In almost any relationship there will be discrepancies between spouses regarding time spent on interests. Me, I’ll sacrifice almost anything to hit single track on my mountain bike. And Edna? It’s reading.
Back before our son was born, I considered myself quite a reader. But I realized that I was deluding myself once I shacked up with someone who belongs in the pantheon of the World’s Greatest Readers. (Note that I use ‘great’ here in its ‘infamous’ sense, such as ‘the county’s greatest thief’ or ‘the Earth’s greatest catastrophe’.) Edna will read anything, anywhere, anytime.
Don’t get me wrong: it’s good for writers to be partnered up with readers. It makes for a pretty symbiotic relationship, and back when we started up, books were something that connected us. But now Edna reads a certain book too often that instead has divided us: A virtual fake book. That is, FaceBook.
My beautiful wife (with her reading addiction and fear of ‘missing out’ of anything her friends are doing) had succumbed to the seductive wiles of Facebook, the sexy site with cloven hooves and spiky tail. Destroyer of cuddle-time and all things decent—now optimized to work with her iPhone!
How’s a normal guy to compete? Facebook has all the right moves: it offers flirty titillations in the form of hunky exes asking to be ‘friended’; it fans the flames of her fear of ‘missing out’ on banal updates concerning like-minded peoples’ food consumption and photos of their pets in costumes; and it provides shared, tribal, outrage over puppy mills and the Supreme Court and (pick your flavor) politicians.
Things were already bad, but the addiction got even worse during our recent, incredibly long winter. If I went to bed before her, my wife would hit Facebook like one of the neighborhood raccoons that clamber into our compost bin to get tipsy on fermenting fruit. I once woke to find her wandering around the house in the dark, her face lit up only by the glow of her laptop, addled and exhausted, as she attempted to follow friends’ links with the goal of actually reading and viewing everything that had been posted that day. I was at my wits’ end. How could I get her to stop?
Stop in the name of love
One snowy, June evening this year, after trying to get her attention for the better part of a weekend, I had a brilliant idea: sabotage. But should I hack the Wi-Fi? Have the microwave ‘blow the fuses’? Forget the pay the Internet bill? Then I decided I’d have to confront this Facebook problem face-to-face. I girded my loins (not as easy as it sounds) and approached her at the dining room table, manfully slamming down the lid of her laptop.
I had imagined this intervention dozens of times by this point, which always ran something like this (after the manly slamming part, of which there were a few variations, depending on the loin girding):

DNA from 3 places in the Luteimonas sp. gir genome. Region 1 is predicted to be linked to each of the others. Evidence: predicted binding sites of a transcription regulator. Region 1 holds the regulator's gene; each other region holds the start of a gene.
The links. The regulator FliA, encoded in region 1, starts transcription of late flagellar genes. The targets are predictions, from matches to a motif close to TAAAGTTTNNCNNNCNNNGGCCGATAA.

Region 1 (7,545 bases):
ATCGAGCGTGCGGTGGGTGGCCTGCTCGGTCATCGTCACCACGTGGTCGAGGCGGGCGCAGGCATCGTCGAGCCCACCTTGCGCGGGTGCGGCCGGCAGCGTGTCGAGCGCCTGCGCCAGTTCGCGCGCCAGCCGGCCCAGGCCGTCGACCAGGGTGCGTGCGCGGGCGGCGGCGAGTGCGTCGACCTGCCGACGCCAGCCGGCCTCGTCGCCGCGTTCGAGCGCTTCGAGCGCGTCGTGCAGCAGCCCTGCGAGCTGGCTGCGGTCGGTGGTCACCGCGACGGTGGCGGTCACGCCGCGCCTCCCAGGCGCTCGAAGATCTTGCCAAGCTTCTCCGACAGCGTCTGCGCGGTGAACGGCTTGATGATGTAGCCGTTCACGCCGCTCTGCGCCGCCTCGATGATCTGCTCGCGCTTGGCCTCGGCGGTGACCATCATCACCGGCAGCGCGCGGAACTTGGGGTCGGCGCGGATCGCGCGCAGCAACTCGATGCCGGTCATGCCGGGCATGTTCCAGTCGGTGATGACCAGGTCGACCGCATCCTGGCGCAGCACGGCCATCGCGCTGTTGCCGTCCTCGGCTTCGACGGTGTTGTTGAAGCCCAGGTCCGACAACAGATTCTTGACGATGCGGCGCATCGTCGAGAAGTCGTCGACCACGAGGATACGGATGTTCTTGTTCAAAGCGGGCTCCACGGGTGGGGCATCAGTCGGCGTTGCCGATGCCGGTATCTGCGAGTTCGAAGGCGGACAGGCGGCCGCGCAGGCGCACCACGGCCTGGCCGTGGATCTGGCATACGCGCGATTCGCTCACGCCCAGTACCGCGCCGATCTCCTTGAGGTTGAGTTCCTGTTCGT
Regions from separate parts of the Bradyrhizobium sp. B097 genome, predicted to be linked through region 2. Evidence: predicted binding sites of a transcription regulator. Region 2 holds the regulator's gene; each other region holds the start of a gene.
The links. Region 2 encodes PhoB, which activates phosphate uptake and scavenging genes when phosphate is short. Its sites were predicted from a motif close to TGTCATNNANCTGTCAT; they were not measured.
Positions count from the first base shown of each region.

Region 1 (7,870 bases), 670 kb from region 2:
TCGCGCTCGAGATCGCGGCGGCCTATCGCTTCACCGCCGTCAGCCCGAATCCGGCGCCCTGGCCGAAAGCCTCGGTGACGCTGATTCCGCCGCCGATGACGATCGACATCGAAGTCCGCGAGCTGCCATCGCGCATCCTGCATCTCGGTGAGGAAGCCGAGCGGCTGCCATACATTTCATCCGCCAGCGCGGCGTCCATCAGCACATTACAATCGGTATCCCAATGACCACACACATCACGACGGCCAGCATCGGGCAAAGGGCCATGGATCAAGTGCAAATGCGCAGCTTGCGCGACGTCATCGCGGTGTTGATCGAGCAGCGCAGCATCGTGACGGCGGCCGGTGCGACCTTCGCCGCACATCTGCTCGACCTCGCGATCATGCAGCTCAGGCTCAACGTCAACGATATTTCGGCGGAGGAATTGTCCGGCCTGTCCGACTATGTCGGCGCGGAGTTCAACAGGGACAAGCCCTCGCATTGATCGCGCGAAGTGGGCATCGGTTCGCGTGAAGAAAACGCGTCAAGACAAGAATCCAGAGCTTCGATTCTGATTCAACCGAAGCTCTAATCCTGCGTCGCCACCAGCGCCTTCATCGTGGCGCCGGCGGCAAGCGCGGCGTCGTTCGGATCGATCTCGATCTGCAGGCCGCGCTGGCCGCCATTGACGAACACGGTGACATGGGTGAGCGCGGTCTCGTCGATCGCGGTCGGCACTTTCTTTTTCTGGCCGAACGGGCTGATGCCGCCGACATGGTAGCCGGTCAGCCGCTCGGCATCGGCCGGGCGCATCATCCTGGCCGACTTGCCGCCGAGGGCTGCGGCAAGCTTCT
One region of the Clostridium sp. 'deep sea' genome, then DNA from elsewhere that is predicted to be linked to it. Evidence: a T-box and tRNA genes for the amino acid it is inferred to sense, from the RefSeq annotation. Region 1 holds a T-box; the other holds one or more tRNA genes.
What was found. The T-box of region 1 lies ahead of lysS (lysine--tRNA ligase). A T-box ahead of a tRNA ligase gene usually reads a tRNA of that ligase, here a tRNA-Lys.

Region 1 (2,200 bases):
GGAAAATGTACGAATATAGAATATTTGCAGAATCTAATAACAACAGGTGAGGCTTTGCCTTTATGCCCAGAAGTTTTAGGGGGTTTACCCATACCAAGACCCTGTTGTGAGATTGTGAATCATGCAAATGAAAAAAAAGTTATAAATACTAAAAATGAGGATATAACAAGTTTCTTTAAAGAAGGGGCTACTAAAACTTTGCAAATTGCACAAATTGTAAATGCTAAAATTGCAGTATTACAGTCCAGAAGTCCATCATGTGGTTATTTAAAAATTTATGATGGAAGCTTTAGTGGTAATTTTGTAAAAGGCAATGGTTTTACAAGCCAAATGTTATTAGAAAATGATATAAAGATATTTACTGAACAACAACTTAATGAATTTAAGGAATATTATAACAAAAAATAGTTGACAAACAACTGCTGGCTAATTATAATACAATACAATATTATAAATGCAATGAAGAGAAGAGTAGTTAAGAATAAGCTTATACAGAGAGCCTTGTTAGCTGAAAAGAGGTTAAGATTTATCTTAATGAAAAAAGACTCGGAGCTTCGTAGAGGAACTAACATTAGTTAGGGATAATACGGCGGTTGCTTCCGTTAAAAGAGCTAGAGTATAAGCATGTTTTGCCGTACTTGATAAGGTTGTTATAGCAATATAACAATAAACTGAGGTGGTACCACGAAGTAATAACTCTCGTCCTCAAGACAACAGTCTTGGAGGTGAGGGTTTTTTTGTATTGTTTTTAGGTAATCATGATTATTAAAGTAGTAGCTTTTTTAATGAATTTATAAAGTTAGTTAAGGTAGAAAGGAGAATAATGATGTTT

“This affair with Facebook—it’s got to stop,” I say, outraged.
Edna’s face clouds—then bursts into tears. “I know, Darling,” she says, surprising me (because she’s never called me ‘Darling’) “I’m out of control. Save me.”
Suddenly shirtless, I tear the Wi-Fi box out of the wall and toss it across the room, as if it weighs nothing, then snuggle her in my arms, cooing the words, “It’s over…it’s all over now.” The terrible Facebook monster would be vanquished. I would be a hero—and have the mother of my child (and cuddle time) back.
No one was more surprised than I when, after I actually did slam down the lid of her laptop, Edna did NOT burst into tears, or snuggle in my arms—though her face did cloud over.
“What the H..E…double toothpicks are you doing?” is what she finally hissed, rising slowly from her roost. She bared her fangs, and her bat wings began to unfold (or at least I think they did—I was too afraid to look at her).
“We need to talk,” I said with a tiny voice, looking down at my girded loins for courage, “Something’s got to change.”
“Don’t you ever—!“
“I want my woman back,” I pleaded, my voice barely a whisper, “Please.”
My wife froze. The fangs re-sheathed themselves, the bat wings retracted. A tear formed in the corner of her computer-wearied eye. Somehow I’d broken Facebook’s demonic grip and I finally had her attention.
The following conversation was difficult to say the least, but we were able to plow our way through it, and we made a promise that we’d have no Facebook within an hour before bed. We set a goal of decompressing together at the end of each very long days with a bit of actual face time.
A couple of months in, the strategy seems to be working and we’re actually talking more in the evening (though it hasn’t hurt that, strangely, the “darn microwave keeps blowing the fuses”, either).
Sean Toren loves living the full catastrophe in Minneapolis with his wife and son. He can be contacted at firstname.lastname@example.org with thoughts or suggestions.